- IBM Applications Ported – This has been too long in coming. While Linux vendors have moved their applications and thousands of Open Source Linux-based applications to POWER, IBM has been slow to do the same. Finally we will see a number of applications from IBM to support its Internet of Things, Spark, Big Data and Cognitive technologies
New developer resources
IBM has also made announcements around new developer resources for POWER. One of the biggest parts of this are those around the SuperVessel cloud-based developer environment. NVIDIA and Xilinx have provided new technologies to make it easier for developers to understand how to programme accelerators and speed up their applications. This is a significant step forward for SuperVessel and one that will deliver real developer and business benefits.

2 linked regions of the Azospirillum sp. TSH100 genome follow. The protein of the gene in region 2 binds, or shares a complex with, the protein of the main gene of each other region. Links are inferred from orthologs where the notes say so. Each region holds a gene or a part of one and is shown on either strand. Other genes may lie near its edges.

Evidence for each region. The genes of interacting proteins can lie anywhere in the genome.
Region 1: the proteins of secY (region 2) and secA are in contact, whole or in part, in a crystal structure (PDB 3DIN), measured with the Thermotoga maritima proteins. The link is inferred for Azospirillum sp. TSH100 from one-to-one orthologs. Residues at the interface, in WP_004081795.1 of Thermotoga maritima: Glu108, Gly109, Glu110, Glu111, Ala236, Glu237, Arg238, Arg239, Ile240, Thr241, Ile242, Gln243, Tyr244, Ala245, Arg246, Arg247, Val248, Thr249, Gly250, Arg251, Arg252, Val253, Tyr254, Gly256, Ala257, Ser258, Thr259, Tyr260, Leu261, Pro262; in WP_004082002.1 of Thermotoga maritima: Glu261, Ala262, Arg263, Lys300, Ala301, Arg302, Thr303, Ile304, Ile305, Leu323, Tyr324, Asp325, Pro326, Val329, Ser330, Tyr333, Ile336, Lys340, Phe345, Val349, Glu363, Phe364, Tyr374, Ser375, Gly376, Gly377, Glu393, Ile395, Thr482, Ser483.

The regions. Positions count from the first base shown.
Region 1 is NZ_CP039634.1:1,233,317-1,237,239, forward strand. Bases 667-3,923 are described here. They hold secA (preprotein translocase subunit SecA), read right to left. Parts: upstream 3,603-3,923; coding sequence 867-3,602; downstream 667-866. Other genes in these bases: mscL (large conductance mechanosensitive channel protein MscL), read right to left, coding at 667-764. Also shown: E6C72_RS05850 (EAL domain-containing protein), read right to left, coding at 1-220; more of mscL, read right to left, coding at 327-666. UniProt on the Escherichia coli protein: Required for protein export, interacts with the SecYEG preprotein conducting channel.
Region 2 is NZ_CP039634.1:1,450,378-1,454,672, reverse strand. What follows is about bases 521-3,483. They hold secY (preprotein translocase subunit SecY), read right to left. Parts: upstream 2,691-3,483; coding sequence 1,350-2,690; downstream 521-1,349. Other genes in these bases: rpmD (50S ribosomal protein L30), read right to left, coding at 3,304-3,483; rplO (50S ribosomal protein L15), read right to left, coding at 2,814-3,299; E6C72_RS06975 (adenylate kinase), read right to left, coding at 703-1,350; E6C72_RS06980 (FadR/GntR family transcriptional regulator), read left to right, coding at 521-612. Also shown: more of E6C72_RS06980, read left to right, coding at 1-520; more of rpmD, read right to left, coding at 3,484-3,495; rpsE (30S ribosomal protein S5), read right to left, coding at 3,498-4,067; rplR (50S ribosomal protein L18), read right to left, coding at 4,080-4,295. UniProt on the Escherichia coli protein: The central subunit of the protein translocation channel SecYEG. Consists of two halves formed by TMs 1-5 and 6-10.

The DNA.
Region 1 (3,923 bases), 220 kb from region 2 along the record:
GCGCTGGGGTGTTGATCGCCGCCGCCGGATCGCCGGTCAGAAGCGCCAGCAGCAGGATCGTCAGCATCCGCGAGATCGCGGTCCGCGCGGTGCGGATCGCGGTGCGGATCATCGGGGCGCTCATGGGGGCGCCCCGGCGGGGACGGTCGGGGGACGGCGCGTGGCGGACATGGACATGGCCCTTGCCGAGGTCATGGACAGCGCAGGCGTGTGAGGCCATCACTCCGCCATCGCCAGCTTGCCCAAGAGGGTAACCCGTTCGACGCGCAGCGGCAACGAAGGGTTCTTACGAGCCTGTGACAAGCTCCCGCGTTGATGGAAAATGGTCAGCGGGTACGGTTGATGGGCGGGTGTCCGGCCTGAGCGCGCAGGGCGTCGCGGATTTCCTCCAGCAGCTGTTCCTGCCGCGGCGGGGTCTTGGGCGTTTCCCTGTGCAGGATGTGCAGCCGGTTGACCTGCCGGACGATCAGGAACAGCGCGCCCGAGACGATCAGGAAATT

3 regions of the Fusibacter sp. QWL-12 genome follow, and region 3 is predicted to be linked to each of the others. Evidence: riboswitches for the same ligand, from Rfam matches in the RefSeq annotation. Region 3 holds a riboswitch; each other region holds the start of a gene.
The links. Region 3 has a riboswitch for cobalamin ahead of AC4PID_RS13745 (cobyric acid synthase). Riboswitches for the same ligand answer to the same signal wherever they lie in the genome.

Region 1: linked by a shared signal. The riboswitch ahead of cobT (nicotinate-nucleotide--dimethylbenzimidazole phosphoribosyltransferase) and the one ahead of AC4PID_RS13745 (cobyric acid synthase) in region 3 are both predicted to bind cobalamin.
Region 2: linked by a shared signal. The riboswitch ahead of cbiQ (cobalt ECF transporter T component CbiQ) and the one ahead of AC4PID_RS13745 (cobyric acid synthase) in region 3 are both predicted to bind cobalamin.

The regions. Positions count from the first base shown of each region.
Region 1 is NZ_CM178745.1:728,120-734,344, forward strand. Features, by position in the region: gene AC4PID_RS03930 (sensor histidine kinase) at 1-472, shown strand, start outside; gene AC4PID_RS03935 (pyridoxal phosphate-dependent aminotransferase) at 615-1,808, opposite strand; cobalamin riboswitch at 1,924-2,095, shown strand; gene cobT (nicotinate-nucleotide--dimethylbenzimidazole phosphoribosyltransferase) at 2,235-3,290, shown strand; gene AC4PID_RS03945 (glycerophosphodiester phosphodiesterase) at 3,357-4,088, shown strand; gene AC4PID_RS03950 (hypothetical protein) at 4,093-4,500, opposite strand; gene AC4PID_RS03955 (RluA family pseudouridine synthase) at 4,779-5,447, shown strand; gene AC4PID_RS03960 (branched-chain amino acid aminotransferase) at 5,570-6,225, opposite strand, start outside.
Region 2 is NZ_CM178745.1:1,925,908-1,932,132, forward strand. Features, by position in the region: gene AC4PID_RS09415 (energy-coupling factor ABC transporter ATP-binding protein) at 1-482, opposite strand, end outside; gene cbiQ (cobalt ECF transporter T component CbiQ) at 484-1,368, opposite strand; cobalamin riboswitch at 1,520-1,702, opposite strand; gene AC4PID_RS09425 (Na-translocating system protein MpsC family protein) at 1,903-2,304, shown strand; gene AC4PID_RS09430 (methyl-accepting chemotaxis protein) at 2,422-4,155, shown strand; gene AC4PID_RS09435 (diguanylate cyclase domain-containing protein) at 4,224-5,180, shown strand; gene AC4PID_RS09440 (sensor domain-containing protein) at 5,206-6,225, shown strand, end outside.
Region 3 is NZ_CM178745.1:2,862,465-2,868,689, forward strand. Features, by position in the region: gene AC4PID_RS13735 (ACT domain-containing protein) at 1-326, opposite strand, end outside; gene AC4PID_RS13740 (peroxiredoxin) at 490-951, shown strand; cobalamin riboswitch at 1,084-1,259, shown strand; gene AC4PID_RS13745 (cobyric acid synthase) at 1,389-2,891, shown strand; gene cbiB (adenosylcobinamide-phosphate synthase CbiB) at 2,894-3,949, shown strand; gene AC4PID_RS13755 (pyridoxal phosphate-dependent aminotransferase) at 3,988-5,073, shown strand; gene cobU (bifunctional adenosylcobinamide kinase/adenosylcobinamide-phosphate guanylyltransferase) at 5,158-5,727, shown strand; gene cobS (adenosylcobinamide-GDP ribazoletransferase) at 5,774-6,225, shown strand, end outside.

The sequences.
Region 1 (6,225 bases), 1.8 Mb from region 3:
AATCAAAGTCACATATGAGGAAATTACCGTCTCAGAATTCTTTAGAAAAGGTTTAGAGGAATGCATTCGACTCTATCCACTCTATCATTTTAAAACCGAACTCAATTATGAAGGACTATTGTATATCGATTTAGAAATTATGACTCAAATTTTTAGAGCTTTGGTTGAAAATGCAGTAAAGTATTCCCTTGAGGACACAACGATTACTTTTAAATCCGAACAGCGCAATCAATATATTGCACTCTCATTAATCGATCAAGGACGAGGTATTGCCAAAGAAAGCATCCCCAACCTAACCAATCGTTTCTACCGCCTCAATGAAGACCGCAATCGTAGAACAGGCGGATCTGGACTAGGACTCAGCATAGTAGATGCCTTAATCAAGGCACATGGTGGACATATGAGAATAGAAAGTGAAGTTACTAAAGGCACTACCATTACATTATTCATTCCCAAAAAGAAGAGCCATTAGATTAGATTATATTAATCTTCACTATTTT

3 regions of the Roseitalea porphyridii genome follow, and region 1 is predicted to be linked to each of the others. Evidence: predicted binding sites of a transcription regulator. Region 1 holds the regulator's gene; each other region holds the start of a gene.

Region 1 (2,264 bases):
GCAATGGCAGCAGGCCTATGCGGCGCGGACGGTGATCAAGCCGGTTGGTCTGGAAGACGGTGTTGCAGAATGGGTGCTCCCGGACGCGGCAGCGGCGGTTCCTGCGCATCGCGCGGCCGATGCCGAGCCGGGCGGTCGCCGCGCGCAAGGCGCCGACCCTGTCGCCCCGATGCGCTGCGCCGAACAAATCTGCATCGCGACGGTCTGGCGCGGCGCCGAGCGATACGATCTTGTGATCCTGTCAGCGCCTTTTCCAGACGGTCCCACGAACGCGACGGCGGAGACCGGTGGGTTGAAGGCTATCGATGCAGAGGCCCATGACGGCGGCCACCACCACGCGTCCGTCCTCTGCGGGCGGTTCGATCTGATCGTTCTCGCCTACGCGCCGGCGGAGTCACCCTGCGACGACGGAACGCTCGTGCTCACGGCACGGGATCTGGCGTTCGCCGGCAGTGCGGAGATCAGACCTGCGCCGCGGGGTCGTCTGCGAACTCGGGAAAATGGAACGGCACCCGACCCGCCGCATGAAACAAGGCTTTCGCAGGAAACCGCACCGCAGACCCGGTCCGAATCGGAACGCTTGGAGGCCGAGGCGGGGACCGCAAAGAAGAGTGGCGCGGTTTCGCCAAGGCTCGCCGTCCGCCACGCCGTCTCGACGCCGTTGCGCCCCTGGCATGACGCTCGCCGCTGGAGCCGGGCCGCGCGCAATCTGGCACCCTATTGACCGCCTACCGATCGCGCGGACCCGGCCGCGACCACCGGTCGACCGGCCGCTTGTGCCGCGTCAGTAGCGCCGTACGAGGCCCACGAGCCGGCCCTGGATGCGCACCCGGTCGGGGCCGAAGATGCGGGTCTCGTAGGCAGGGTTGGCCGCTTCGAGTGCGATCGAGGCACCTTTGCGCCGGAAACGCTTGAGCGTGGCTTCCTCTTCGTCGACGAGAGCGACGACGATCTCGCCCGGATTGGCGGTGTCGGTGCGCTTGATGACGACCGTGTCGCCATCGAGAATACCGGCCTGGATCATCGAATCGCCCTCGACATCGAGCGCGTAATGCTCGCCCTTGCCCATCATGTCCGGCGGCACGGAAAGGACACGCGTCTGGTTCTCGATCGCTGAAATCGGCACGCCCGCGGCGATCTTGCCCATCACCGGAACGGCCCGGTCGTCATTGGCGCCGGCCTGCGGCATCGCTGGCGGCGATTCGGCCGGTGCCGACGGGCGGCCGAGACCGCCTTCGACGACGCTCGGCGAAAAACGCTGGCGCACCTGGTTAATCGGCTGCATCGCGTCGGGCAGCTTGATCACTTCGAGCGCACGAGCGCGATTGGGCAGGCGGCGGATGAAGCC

There are also new facilities at the University of Texas in Austin and the Oregon State University where they have extended their existing POWER8 environments. This means that developers and businesses have new locations where they can build applications and create new solutions. The OSU announcement is particularly interesting as it is focused around OpenStack.
SoftLayer to launch OpenPOWER devices soon
Not included in this announcement but something that is also long overdue is the deployment of OpenPOWER-based devices inside IBM SoftLayer. This is a significant step forward for IBM, SoftLayer and the OpenPOWER Foundation as it delivers devices into a complex cloud environment. It will also enable SoftLayer to offer a new generation of cloud-based services built on POWER including Watson Cognitive services.